While the Ebola epidemic continues to claim lives in West Africa, information technology specialists, together with radio and TV reporters, are battling misinformation and prejudice about the disease - using social media to educate the public about the deadly virus. VOA’s George Putic has more.
Video

Video African Media Tries to Educate Public About Ebola

While the Ebola epidemic continues to claim lives in West Africa, information technology specialists, together with radio and TV reporters, are battling misinformation and prejudice about the disease - using social media to educate the public about the deadly virus. VOA’s George Putic has more.
Video

Video Ferguson Calls For Justice as Anger, Violence Grips Community

Violence, anger and frustration continue to grip the small St. Louis suburb of Ferguson, Missouri. Protests broke out after a white police officer fatally shot an unarmed black teenager on August 9. The case has sparked outrage around the nation and prompted the White House to send U.S. Attorney Eric Holder to the small community of just over 20,000 people. VOA’s Mary Alice Salinas has more from Ferguson.
Video

Video Beheading Of US Journalist Breeds Outrage

U.S. and British authorities have launched an investigation into an Islamic State video showing the beheading of kidnapped American journalist James Foley by a militant with a British accent. The extremist group, which posted the video on the Internet Tuesday, said the murder was revenge for U.S. airstrikes on militant positions in Iraq - and has threatened to execute another American journalist it is holding. Henry Ridgwell has more from London.
Video

Video Family Robots - The Next Big Thing?

Robots that can help us with daily chores like cooking and cleaning are a long way off, but automatons that serve as family companions may be much closer. Researchers in the United States, France, Japan and other countries are racing to build robots that can entertain and perform some simpler tasks for us. VOA’s George Putic reports.
Video

Video In Ukraine, Fear and Distrust Remain Where Fighting has Stopped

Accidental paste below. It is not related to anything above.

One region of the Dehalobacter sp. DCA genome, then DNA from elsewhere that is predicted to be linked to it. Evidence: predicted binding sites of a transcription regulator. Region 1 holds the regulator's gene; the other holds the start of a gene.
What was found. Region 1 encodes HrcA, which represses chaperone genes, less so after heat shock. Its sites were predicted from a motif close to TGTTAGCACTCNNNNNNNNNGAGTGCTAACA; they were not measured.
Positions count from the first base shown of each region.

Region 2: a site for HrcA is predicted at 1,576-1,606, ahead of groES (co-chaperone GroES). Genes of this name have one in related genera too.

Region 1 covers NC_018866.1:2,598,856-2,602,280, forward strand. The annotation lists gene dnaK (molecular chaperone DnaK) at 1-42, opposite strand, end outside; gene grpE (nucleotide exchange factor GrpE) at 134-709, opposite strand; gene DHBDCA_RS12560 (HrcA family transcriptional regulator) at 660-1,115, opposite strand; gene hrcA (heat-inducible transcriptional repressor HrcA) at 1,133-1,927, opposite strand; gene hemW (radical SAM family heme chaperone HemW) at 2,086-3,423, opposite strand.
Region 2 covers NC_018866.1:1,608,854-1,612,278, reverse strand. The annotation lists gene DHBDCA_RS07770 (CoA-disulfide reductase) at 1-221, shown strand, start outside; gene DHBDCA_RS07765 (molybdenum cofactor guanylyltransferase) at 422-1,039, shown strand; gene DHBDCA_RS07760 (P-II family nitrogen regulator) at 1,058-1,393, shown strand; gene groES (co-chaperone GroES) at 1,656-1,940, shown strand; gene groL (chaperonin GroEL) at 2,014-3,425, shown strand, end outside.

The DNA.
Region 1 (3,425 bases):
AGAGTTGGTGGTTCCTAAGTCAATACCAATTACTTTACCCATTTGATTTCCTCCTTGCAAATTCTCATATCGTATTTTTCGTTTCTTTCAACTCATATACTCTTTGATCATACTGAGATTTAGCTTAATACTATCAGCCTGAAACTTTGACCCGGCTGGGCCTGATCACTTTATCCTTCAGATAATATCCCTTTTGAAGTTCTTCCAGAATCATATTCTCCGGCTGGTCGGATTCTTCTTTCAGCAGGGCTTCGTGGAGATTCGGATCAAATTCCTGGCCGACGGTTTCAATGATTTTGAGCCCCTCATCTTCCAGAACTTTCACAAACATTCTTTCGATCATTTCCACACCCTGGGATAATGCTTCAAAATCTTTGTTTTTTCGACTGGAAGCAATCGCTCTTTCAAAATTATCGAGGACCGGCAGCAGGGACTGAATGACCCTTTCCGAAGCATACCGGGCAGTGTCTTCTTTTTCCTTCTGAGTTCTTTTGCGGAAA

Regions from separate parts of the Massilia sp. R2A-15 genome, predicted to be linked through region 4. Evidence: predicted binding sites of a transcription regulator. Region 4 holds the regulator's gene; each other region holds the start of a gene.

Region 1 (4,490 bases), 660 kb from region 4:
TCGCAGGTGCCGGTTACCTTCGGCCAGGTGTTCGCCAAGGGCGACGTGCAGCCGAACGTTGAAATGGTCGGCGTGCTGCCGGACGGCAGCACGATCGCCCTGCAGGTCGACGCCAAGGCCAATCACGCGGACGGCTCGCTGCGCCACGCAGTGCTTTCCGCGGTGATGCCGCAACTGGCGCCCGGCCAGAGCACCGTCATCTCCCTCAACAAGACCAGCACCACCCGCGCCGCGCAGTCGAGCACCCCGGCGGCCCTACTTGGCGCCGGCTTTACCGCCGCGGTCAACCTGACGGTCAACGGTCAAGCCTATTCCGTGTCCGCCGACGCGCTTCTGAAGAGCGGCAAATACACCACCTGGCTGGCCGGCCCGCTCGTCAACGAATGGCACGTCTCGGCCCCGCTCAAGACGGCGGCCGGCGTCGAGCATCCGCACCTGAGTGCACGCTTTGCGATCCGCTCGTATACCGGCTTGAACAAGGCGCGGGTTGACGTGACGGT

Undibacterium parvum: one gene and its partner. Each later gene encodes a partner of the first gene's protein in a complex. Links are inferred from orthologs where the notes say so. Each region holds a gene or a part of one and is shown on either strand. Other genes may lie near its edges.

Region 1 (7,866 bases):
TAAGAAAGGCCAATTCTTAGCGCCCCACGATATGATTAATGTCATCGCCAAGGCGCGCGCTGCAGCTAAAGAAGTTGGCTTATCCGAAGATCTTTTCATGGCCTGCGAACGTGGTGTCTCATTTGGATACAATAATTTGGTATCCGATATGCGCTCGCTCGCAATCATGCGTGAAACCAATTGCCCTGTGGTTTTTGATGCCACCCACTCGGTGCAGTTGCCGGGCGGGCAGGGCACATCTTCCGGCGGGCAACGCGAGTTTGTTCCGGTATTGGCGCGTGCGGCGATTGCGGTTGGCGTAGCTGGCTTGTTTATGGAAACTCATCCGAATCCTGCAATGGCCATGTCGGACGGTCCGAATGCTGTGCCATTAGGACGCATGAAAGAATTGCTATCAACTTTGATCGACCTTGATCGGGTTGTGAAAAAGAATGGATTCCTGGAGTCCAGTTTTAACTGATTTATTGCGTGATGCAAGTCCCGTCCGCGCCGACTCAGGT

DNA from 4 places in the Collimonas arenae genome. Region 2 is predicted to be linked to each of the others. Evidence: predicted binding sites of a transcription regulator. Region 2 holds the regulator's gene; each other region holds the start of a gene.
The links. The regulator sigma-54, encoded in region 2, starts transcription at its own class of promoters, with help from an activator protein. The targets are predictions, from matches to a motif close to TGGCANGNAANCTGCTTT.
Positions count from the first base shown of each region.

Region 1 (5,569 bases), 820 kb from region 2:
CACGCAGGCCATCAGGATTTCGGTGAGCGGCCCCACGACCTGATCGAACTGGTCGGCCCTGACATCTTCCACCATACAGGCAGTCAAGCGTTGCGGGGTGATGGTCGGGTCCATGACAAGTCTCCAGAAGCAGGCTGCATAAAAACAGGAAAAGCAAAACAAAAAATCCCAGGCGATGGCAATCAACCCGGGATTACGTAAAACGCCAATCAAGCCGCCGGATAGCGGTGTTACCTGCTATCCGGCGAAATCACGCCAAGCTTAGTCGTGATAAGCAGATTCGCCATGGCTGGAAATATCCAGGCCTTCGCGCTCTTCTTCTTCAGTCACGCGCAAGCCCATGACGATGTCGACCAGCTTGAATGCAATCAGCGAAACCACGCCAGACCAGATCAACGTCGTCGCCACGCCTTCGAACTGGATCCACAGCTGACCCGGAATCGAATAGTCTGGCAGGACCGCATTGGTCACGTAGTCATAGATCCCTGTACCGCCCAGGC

As the Ukrainian military reclaims control of eastern cities from pro-Russian separatists, residents are getting a chance to rebuild their lives. VOA's Gabe Joselow reports from the town of Kramatorsk in Donetsk province, where a sense of fear is still in the air, and distrust of the government in Kyiv still runs deep.
Video

Video Five Patients Given Experimental Ebola Drug Said to Be Improving

The World Health Organization has approved the use of experimental treatments for Ebola patients in West Africa. The Ebola outbreak there is unprecedented, the disease deadly. The number of people who have died from Ebola has surpassed 1,200. VOA's Carol Pearson reports on the ethical considerations of allowing experimental drugs to be used.
Video

Video China Targets Overseas Assets of Corrupt Officials

As China presses forward with its anti-graft effort, authorities are targeting corrupt officials who have sent family members and assets overseas. The efforts have stirred up a debate at home on exactly how many officials take that route and how likely it is they will be caught. Rebecca Valli has this report.
Video

Video Leading The Fight Against Islamic State, Kurds Question Iraqi Future

Western countries including the United States have begun arming the Kurdish Peshmerga forces in northern Iraq to aid their battle against extremist Sunni militants from the Islamic State. But there are concerns that a heavily-armed Kurdistan Regional Government, or KRG, might seek to declare independence and cause the break-up of the Iraqi state. As Henry Ridgwell reports from London, the KRG says it will only seek greater autonomy from Baghdad.
Video

Video In Rural Kenya, Pressure Builds Against Female Circumcision

In some Kenyan communities, female genital mutilation remains a rite of passage. But activists are pushing back, with education for girls and with threats of punishment those who perform the circumcision. Mohammed Yusuf looks at the practice in the rural eastern community of Tharaka-Nithi.

AppleAndroid